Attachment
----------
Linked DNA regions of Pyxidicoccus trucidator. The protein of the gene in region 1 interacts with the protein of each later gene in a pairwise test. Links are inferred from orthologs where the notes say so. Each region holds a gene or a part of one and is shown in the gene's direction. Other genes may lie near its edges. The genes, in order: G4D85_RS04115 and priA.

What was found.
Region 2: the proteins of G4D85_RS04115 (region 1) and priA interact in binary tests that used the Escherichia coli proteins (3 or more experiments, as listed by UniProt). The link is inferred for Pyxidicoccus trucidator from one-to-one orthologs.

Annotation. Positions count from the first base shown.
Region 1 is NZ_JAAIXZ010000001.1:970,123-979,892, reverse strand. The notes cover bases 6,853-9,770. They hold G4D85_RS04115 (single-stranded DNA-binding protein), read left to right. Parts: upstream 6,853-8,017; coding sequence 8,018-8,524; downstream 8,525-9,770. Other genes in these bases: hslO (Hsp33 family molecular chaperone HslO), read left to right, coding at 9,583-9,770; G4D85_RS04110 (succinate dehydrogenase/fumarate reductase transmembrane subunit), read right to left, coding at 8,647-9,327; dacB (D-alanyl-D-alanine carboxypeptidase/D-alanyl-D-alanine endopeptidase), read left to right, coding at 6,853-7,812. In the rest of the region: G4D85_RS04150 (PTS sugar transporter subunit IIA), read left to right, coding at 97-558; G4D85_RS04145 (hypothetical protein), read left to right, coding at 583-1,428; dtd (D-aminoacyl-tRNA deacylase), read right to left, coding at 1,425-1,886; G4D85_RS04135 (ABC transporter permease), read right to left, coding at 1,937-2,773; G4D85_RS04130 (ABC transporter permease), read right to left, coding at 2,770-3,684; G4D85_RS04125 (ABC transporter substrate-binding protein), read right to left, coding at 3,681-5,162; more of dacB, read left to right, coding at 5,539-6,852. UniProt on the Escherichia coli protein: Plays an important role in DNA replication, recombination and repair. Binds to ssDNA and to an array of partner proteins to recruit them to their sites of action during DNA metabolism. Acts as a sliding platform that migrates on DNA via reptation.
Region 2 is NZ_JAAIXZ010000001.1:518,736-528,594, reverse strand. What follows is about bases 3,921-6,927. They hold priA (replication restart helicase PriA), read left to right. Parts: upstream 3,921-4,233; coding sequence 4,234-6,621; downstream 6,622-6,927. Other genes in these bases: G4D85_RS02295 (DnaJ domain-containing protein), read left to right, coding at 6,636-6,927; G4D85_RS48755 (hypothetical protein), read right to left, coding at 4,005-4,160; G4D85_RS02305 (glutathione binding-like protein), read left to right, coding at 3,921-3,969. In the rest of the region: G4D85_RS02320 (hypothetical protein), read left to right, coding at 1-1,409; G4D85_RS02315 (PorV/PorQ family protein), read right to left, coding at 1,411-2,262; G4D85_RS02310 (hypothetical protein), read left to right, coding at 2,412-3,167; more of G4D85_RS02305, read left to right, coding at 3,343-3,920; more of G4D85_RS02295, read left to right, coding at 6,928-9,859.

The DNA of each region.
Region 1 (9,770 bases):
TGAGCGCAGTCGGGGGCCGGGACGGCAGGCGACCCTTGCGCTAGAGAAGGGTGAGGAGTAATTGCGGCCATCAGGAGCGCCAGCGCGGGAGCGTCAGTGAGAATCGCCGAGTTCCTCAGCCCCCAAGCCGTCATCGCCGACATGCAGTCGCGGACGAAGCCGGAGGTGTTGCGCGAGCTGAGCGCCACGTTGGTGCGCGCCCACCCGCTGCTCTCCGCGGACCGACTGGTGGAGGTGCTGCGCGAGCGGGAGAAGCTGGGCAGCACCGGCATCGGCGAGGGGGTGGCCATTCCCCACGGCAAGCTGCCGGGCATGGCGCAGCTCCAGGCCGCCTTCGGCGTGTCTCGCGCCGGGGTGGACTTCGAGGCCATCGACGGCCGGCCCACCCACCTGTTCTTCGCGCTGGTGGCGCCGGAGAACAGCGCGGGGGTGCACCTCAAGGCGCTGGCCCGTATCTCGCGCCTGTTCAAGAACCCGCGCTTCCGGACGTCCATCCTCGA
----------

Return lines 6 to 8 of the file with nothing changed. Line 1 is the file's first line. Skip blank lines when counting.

Region 2 is NZ_JAAIXZ010000001.1:518,736-528,594, reverse strand. What follows is about bases 3,921-6,927. They hold priA (replication restart helicase PriA), read left to right. Parts: upstream 3,921-4,233; coding sequence 4,234-6,621; downstream 6,622-6,927. Other genes in these bases: G4D85_RS02295 (DnaJ domain-containing protein), read left to right, coding at 6,636-6,927; G4D85_RS48755 (hypothetical protein), read right to left, coding at 4,005-4,160; G4D85_RS02305 (glutathione binding-like protein), read left to right, coding at 3,921-3,969. In the rest of the region: G4D85_RS02320 (hypothetical protein), read left to right, coding at 1-1,409; G4D85_RS02315 (PorV/PorQ family protein), read right to left, coding at 1,411-2,262; G4D85_RS02310 (hypothetical protein), read left to right, coding at 2,412-3,167; more of G4D85_RS02305, read left to right, coding at 3,343-3,920; more of G4D85_RS02295, read left to right, coding at 6,928-9,859.

The DNA of each region.
Region 1 (9,770 bases):